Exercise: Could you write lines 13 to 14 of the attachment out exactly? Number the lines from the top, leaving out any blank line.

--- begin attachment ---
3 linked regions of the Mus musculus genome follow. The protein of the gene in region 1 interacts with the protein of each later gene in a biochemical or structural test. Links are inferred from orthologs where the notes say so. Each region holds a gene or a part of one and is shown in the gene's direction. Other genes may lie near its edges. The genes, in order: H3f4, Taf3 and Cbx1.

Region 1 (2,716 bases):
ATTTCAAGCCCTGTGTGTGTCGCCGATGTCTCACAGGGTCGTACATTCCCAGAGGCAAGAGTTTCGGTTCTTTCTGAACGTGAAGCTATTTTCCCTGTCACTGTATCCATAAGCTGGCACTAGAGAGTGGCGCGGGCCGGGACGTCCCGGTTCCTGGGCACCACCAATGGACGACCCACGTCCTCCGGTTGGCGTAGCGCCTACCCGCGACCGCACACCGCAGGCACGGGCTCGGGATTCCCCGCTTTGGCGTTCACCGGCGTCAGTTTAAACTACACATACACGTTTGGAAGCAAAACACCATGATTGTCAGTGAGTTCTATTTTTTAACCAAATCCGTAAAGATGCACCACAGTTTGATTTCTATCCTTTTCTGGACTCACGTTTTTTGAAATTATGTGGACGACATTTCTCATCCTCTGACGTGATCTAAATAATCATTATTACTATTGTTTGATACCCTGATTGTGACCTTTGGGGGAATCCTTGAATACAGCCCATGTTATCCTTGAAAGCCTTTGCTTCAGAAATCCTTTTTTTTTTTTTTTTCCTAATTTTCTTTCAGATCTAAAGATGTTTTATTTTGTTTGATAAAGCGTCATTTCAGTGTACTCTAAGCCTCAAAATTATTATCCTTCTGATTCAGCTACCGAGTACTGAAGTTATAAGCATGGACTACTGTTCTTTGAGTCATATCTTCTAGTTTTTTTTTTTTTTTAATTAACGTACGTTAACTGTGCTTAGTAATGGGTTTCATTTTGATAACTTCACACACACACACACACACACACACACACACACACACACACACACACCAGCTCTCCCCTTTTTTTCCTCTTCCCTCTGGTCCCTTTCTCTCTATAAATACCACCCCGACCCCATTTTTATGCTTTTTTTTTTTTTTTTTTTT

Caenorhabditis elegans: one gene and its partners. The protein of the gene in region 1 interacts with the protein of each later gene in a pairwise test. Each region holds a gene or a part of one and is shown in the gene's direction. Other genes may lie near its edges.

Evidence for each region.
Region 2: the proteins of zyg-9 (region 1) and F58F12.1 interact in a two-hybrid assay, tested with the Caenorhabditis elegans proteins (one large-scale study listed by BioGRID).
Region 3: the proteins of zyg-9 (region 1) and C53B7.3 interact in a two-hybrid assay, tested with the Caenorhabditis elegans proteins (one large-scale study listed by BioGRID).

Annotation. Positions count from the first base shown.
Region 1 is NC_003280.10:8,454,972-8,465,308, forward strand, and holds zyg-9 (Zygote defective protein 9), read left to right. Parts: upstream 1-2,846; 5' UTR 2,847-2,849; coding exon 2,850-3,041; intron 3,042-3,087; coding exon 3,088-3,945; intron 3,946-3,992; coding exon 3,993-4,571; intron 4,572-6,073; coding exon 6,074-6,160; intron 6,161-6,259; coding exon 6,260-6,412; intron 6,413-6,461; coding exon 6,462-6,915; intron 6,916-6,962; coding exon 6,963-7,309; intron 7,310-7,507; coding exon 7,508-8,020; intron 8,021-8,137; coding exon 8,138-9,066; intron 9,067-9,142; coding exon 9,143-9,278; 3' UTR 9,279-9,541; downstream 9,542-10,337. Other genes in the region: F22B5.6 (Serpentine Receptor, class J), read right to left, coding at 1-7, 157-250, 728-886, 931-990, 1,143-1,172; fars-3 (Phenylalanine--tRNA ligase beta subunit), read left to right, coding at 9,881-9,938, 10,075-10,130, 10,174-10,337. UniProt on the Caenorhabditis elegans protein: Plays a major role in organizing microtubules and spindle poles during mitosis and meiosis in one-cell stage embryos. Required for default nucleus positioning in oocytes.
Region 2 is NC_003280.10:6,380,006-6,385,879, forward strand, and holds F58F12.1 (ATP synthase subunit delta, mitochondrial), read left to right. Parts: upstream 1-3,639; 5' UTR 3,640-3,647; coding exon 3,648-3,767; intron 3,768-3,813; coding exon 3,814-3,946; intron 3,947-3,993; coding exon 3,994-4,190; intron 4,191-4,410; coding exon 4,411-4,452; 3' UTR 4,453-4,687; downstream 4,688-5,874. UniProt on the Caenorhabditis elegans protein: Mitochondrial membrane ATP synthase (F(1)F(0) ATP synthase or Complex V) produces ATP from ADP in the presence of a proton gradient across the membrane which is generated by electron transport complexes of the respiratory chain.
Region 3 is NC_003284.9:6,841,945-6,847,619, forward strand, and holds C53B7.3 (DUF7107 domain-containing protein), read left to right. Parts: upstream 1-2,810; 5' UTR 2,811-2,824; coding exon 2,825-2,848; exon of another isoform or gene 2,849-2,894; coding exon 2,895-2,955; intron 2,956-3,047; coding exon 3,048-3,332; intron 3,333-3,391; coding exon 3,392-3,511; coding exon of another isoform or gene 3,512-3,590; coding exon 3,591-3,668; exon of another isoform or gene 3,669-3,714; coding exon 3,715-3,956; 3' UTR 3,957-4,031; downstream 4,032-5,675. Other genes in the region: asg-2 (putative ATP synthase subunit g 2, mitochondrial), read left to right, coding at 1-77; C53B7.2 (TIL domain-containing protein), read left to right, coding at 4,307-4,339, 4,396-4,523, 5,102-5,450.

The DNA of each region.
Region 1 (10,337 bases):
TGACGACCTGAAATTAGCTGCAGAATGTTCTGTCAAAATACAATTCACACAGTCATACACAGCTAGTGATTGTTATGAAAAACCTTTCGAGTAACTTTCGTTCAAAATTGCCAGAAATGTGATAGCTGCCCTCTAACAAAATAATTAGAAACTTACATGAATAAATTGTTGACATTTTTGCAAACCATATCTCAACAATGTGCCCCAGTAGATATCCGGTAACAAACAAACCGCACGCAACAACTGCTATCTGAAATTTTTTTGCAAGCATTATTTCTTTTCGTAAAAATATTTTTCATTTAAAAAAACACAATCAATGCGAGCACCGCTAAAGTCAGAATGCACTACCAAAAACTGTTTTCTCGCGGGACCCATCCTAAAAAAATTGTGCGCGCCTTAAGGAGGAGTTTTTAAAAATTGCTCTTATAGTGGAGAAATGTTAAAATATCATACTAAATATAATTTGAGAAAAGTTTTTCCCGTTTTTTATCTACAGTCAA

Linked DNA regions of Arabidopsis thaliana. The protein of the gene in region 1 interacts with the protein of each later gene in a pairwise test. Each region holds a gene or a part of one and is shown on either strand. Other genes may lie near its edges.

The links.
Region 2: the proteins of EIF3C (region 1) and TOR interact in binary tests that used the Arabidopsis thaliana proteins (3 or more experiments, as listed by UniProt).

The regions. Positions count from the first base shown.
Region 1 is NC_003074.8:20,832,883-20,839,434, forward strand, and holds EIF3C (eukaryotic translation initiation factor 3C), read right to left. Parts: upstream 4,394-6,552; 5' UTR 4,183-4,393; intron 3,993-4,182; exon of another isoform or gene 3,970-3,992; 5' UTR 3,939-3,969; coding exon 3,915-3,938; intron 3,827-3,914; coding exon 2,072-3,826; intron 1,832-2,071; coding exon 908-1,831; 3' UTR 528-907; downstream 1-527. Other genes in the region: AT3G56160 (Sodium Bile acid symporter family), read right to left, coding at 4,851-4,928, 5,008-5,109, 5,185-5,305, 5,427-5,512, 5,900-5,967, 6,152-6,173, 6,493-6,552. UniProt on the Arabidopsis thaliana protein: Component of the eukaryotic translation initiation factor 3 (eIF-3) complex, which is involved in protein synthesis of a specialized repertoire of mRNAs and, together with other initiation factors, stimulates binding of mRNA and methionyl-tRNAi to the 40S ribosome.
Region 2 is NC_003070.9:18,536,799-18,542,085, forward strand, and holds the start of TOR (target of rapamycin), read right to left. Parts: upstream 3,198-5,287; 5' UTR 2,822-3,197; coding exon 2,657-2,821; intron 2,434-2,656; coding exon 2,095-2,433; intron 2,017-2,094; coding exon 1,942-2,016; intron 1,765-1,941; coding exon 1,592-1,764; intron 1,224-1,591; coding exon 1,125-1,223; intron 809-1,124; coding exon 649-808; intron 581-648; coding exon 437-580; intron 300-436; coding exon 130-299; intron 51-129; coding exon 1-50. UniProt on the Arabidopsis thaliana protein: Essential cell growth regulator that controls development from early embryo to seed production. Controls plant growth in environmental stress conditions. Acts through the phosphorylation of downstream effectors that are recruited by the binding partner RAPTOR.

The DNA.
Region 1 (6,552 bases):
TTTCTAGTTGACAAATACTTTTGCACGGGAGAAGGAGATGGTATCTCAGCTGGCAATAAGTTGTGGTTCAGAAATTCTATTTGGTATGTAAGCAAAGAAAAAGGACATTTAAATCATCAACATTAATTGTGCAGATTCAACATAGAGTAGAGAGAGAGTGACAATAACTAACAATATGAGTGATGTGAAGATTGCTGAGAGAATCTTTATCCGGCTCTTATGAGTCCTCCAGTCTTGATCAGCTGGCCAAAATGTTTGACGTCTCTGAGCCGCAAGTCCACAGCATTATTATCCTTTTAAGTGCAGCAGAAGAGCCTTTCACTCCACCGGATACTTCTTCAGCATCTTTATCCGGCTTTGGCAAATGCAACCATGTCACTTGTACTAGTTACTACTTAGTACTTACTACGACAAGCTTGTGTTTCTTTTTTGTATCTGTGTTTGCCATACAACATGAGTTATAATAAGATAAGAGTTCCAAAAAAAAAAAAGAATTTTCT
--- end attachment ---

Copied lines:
Region 1 (10,337 bases):
TGACGACCTGAAATTAGCTGCAGAATGTTCTGTCAAAATACAATTCACACAGTCATACACAGCTAGTGATTGTTATGAAAAACCTTTCGAGTAACTTTCGTTCAAAATTGCCAGAAATGTGATAGCTGCCCTCTAACAAAATAATTAGAAACTTACATGAATAAATTGTTGACATTTTTGCAAACCATATCTCAACAATGTGCCCCAGTAGATATCCGGTAACAAACAAACCGCACGCAACAACTGCTATCTGAAATTTTTTTGCAAGCATTATTTCTTTTCGTAAAAATATTTTTCATTTAAAAAAACACAATCAATGCGAGCACCGCTAAAGTCAGAATGCACTACCAAAAACTGTTTTCTCGCGGGACCCATCCTAAAAAAATTGTGCGCGCCTTAAGGAGGAGTTTTTAAAAATTGCTCTTATAGTGGAGAAATGTTAAAATATCATACTAAATATAATTTGAGAAAAGTTTTTCCCGTTTTTTATCTACAGTCAA